Guest Post Blog – Fabulous and Brunette

Guest Post Blog – Fabulous and Brunette

Fierce Women: Empathy Vs. Pity

When I was a little girl, my favorite game was Make Believe – essentially a child’s version of role-playing.  A persuasive child, I was able to convince my playmates that there was a better choice than those on the usual Make Believe menu of doctors and nurses, cowboys and Indians, or mommy, daddy & me.  My better choice was a family drama that featured one prominent character: the troubled teenaged daughter. I don’t know how I became aware of this stereotype when I was so young, but assume that I encountered it in television or movies, and as an emergent histrionic personality, was drawn to the dramatic possibilities written into this type of family drama.

So is it a surprise that years later, I became a legendarily Troubled Teenager?  I think not. This speaks to the power of archetypes, whether they’re drawn from real life or from any of the media with which we’re constantly bombarded.  For those of us who are readers, the archetypes we absorb unknowingly can have a tremendous influence on our identities – including, and perhaps most particularly about what makes for an appealing woman. Many writers over many decades have recognized this and shaped female protagonists from Jo March (Little Women) to Nancy Drew, to Hermoine (Harry Potter) to help girls recognize strength and independence as desirable qualities for girls. But I wonder to what extent that kind of early indoctrination stands up to a steady and very different archetype that may subtly invade and pervade our adult reading?

My favorite genre is psychological suspense.  Of course there are some intrepid female protagonists that appear in contemporary works in that genre.  But in recent years, I’ve become concerned about the number of female protagonists who are weak and unreliable, either victimized by their remembered pasts, haunted by an inability to remember them, or paralyzed by their inability to trust their own perceptions.  Typically, these women turn towards men to somehow rescue them.  Typically, there are two attractive males in the cast, one of whom may in fact, be the Bad Guy.

Of course, I recognize the utility of this kind of scenario when drawing a portrait of an unreliable narrator, which is a staple of psychological fiction.  But when I wrote Emergence, I was determined to not pander to this convention when shaping the character of my lead female protagonist, Cass.  Instead, I embedded the potential for “unreliability” in her 13-year old alter-protagonist, Xavier.  Xavier is generally truthful.  But there are some things he doesn’t understand and thus can’t reveal, and others he chooses to keep to himself as “private”.  In any case, I have imbued him with qualities which cause readers to not completely trust him.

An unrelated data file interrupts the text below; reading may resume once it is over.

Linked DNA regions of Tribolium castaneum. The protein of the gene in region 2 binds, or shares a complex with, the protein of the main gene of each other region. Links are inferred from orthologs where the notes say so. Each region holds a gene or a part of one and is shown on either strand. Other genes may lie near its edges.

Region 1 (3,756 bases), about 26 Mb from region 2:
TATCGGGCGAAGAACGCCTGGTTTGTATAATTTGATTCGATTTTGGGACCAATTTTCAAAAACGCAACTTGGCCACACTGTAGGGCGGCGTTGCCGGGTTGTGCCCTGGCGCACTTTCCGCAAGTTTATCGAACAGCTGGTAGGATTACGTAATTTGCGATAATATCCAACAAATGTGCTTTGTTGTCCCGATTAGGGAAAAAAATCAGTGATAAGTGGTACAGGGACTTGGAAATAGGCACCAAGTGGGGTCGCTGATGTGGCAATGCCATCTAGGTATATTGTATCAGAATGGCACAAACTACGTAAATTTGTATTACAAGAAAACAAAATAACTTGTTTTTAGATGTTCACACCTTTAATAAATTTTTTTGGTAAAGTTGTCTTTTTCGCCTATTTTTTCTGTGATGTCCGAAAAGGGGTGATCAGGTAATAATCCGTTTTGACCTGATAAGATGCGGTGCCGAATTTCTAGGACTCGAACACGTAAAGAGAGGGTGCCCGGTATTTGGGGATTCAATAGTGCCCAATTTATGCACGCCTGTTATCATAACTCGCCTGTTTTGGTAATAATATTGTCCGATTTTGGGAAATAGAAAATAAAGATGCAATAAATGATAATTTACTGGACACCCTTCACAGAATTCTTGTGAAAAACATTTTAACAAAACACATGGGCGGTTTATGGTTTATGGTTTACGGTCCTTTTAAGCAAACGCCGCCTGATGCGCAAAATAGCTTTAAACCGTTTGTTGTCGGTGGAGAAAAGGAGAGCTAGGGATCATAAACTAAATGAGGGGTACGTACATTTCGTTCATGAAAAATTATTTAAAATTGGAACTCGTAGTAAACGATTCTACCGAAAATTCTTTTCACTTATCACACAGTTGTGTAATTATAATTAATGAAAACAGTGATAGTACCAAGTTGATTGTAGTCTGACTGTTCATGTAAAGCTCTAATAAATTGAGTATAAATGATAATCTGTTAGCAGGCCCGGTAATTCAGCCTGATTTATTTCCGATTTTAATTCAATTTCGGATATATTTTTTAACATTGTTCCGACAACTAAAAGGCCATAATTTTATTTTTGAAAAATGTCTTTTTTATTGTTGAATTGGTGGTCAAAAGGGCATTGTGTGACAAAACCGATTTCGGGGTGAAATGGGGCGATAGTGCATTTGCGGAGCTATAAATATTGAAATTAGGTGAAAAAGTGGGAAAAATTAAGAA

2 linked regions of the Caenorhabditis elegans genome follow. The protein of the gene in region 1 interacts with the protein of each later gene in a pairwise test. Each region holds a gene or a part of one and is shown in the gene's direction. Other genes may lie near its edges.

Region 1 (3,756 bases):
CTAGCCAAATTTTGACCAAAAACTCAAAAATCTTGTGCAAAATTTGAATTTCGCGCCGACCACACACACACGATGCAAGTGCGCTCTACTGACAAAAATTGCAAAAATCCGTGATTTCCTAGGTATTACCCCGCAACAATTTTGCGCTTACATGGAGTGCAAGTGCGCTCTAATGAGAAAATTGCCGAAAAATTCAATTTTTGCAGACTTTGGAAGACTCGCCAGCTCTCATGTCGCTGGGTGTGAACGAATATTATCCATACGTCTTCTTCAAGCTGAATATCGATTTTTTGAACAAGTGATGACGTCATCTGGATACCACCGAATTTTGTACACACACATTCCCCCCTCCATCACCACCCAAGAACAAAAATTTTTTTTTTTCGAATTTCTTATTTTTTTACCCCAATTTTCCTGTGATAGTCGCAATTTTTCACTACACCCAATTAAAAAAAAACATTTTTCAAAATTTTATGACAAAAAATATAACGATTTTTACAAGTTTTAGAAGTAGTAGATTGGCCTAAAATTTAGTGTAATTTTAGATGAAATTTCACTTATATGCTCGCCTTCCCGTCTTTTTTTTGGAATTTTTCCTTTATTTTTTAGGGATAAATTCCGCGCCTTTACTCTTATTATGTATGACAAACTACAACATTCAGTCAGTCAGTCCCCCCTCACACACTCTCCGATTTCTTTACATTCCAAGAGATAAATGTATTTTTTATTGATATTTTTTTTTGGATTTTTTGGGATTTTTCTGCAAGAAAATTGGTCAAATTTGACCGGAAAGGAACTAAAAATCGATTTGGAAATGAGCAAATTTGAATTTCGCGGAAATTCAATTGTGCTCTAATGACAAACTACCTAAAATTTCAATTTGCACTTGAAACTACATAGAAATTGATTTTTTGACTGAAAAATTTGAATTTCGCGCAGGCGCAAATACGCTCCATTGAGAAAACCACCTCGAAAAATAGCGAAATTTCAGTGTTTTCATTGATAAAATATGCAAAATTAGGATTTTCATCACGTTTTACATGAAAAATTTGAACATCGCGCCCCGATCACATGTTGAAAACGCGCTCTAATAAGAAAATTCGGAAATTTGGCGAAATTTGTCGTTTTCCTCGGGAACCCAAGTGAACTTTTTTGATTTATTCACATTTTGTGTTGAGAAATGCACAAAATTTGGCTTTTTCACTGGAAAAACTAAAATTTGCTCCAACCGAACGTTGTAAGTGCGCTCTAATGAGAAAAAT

I shaped Cass as a character the reader can trust. She is independent, physically able, determined to triumph over her fears, and emotionally resilient. Which is not to say that she is flawless.  She is obsessive, vain, anxiety-prone, and craves approval.  But she is determined to earn that approval on her own merits.  She is married to Noah, an admirably supportive man, but she does not turn to him to rescue her.  Instead, her instinct is to “protect” Noah, by not revealing the full extent of the dangers she encounters throughout Emergence.  Noah is not present when Cass eventually faces the most dramatic events in Emergence, which are confronted only by Cass, her equally independent cousin, Lori, and her three dogs.

If I were to offer any advice to other writers trying to style strong female protagonists, it’s to always opt for empathy over pity.  Pity is the purview of the victim. If you want to create a fierce woman, you need readers to feel for your girl, but to never feel sorry for her.  That means you need to analyze any general pattern or specific incident you create, with an eye to whether it has the potential to induce pity from your readers.  Of course, it is much easier to tweak a specific incident, rather than the general pattern to which it contributes.  Which I guess means that as you write, you have to conduct an ongoing audit of the pity vs. empathy spectrum. For me, that ongoing audit was great fun.  I hope it is for you, too.

Read the full post, and see an exclusive excerpt from Emergence, on Ally’s blog.

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